I pulled it out of the box and studied it, rubbing my hands over its delicate outline.
“Where’s the other half?”
“Right here,” she said, showing me her bracelet, which was as heavy with charms as our Christmas tree was with ornaments. Then she took my wrist, added the charm and placed my hand on her heart. “And right here. You will always be a part of me.”
I smiled and leaned into my mom. She was warm, safe, and smelled like a mix of peonies and Coppertone.
“See, when you put our charms together,” she said, connecting the two halves of our heart, “they read mom and daughter. They complete each other. So no matter what happens from now on, I will always be a part of you, and you will always be a part of me. Will you promise me something, Lolly?”
“Promise me you will always tell our story and you will always be you.” “I promise, Mommy,” I replied.
My mom smiled and looked out over the lake as fireworks illuminated the night sky, and put her arm around my shoulder, drawing me even closer. “I will always be with you, Lolly. Especially when you wear your bracelet. It will always be filled with memories of our life together. No one can ever take that away.”
She kissed my cheek as the fireworks exploded overhead. “I will always love you, Lolly,” she said.
“I will always love you, too, Mommy.”
A breeze rushed across the water and over the lip of the dock to jangle our bracelets.
“You know, some people say they hear the voices of their family in this lake: In the call of the whippoorwill, the cry of the loon, the moan of the bullfrog,” my mom whispered. “But I hear my family’s voices in the jangling of my charms.”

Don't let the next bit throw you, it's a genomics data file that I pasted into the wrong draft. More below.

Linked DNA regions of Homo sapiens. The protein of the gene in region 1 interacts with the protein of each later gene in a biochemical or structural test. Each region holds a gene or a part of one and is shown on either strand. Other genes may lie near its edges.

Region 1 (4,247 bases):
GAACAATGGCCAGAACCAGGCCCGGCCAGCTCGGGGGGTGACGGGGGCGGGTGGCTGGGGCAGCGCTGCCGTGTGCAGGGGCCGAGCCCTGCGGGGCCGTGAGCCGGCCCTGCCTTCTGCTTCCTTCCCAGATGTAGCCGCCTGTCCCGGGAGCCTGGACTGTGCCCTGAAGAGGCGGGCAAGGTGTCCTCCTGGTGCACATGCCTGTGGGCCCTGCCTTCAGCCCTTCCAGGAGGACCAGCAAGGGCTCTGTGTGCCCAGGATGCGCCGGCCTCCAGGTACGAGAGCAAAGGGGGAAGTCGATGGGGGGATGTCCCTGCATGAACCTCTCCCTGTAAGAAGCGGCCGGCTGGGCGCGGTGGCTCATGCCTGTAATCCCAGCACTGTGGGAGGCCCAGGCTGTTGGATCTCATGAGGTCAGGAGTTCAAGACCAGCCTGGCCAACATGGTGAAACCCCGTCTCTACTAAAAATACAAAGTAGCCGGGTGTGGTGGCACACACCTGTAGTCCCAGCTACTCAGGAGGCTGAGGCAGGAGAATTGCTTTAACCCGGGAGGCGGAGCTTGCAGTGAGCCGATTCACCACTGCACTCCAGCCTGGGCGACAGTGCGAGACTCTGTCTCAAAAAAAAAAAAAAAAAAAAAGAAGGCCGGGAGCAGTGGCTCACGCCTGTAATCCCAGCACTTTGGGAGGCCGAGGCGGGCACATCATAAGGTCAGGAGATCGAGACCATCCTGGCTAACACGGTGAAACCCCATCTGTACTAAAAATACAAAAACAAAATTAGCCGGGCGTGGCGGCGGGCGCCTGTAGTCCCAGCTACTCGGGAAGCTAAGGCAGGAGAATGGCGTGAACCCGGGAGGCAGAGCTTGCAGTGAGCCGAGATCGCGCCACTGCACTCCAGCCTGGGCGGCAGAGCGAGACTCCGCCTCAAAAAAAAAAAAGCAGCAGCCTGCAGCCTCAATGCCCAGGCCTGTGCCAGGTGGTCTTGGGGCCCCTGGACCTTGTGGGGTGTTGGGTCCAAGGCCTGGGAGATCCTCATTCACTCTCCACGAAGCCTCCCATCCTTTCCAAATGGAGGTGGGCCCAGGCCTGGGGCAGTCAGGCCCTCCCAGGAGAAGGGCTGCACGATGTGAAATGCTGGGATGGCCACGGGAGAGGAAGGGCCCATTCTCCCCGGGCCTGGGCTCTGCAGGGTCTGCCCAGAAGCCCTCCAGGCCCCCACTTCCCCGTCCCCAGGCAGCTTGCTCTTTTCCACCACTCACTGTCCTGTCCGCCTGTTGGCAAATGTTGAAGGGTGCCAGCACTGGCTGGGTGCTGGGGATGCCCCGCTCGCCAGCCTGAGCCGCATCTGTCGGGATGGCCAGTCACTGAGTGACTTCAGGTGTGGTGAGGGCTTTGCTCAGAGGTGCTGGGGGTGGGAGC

The way she said that gave me goose bumps. It was so beautiful, I had to look at my mom. Flashes of light from the fireworks illuminated her curly, blond hair and the freckles on her rosy cheeks. It was as if a million cameras with a million flashbulbs were taking her picture, so I’d never forget how she looked at this moment.
I looked even closer, and it was then that I noticed tears streaming down her face.
A year later, my beloved mother would be gone, dead of cancer.
Fireworks boom overhead, knocking me from this memory.
I am now seventy. My mother and father are long gone. My husband is dead, my daughter, Arden, grown and on her own in Chicago five hours away, my granddaughter, Lauren, is in college. For too many years now, I have celebrated my birthday alone. And yet when I look into the night sky, I am still mesmerized by the simple beauty of summer fireworks, overwhelmed by memories.
As my head tilts upward, I can feel tears trail down my face.
My mother may have taken half of my heart with her, but I got to keep all of her charms, and she was right: The charm bracelet is a constant reminder of her love for me.
I vowed to myself I would share our family stories with Arden and Lauren because none of us ever really dies as long as our stories are passed along to those we love. I started to tell them about our family when they were both little girls but then they got so busy, and life—as life does— quickly skips away like a flat piece of shale across Lost Land Lake.
I try to remind them of our history and traditions through the charms I still send, but my daughter has shrugged off our past and me, as if we were a jacket she no longer likes to wear. And her absence stings, like the first frosty day in October.
So while I pray they will return home, I continue alone: I still read my mother’s poem out loud to the lake on my birthday every Fourth of July as fireworks explode. And, without fail, the wind will rattle my charm bracelet—now even heavier than my mom’s ever was—and I will shut my eyes, and listen to the charms.
Happy birthday, Lolly, I can hear my mother say.